“Due to your Disability, We cannot Accept You as a Student on this Campus.”
By Jim Hasse, ABC, GCDF
Those were the words I heard from the admissions officer at the University of Wisconsin-Madison.
I was salutatorian of my high school class – but, yes, I had difficulty walking due to cerebral palsy.
As a high school senior in 1961, I didn’t have the online option, of course, for obtaining my college degree. That was also before the Americans with Disabilities Act (ADA), IDEA and Section 504 of the Rehabilitation Act.
It was about the time Edward V. Roberts became the first student with severe disabilities to attend the University of California, Berkeley. He was a pioneering leader of the disability rights movement.
As a new high school grad, I had earned a four-year state scholarship from Wisconsin pre-Department of Vocational Rehabilitation services, and I was excited about getting my degree in journalism on the Madison campus.
I remember going to the Madison registrar office on Bascom Hill ready to apply for school, only to find the admissions people wouldn’t accept me because they believed I couldn’t climb the hills and steps on campus to make it between classes.
Reluctantly, I agreed to take my first two years of classes at the then Wisconsin State College at Platteville, a smaller, flat campus, which offered no degree or courses in journalism. I earned straight “A’s” and then was finally accepted as a junior at Madison, where I could obtain my journalism degree.
Here’s how I finally obtained my acceptance as a student on the Madison campus before the era of paratransit for students with disabilities, Disability Student Services, curb cuts on every corner and elevators or lifts in every building. During the summer after my sophomore year, I learned how to use Canadian crutches in the fields of our home farm, timing my pace each day so, by that fall, I knew I could even climb the Bascom Hill steps to get to class within the 15-minute break between sessions.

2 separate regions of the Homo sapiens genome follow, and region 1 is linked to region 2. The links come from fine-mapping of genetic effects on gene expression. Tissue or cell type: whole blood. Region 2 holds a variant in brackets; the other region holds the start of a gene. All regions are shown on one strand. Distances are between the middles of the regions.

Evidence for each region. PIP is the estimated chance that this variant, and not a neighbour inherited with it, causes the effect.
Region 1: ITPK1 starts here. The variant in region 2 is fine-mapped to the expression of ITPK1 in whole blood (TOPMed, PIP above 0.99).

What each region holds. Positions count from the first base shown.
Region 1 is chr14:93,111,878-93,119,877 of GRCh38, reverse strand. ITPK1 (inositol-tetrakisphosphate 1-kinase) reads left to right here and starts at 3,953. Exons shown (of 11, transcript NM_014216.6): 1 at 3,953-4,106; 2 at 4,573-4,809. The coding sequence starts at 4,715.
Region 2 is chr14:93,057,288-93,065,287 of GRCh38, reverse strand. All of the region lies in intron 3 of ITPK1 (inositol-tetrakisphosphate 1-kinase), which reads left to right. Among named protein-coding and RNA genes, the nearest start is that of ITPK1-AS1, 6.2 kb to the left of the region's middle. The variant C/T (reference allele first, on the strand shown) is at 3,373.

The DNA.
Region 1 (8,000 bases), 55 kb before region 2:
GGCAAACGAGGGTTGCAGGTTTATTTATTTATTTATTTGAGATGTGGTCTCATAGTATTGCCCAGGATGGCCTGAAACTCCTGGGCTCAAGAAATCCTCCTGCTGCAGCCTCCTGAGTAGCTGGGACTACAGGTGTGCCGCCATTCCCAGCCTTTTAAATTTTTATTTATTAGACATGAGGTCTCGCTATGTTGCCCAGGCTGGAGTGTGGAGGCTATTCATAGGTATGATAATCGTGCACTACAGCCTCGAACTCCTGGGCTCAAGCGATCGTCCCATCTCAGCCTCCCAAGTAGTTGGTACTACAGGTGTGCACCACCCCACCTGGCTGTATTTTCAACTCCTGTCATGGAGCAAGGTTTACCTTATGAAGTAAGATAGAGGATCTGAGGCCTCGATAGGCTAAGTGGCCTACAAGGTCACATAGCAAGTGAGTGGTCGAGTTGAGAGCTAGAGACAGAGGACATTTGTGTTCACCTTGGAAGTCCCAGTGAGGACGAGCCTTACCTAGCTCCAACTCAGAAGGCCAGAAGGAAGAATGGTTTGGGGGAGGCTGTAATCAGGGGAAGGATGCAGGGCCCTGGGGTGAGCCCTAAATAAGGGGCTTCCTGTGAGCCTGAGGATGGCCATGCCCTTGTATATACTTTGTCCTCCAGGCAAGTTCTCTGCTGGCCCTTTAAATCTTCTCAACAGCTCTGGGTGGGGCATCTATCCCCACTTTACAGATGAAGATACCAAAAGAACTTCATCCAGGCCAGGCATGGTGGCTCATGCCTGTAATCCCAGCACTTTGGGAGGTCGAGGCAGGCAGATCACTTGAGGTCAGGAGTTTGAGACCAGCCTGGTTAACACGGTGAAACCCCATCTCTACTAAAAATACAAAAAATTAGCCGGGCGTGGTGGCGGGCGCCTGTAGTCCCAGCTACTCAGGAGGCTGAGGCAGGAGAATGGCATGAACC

On May 18, 1965 (50 years ago), I received my B.S. degree as an honors graduate in journalism and advertising.
Looking back, I could have used today’s options in education as well as the conveniences mandated by the ADA that are now available to all. I could have also used an electric scooter, my Amigo, which, at the time, was not yet on the market.
My takeaway 50 years after graduating from the University of Wisconsin-Madison is this: Effective legislation and advocacy at the local, state and federal levels can improve lives for everyone.
Or, as then-Wisconsin Governor Warren Knowles (our commencement guest speaker) dryly told our graduating classes on May 18, 1965, “I congratulate and welcome you as soon-to-be taxpayers in this state.”
Copyright © 2015 Hasse Communication Counseling, LLC. All rights reserved.
As an Accredited Business Communicator and Global Career Development Facilitator, Jim Hasse is founder of www.cerebral-palsy-career-builders.com, the comprehensive career coaching guide for parents of youngsters with cerebral palsy. He’s the author of 14 books about disability employment and disability awareness.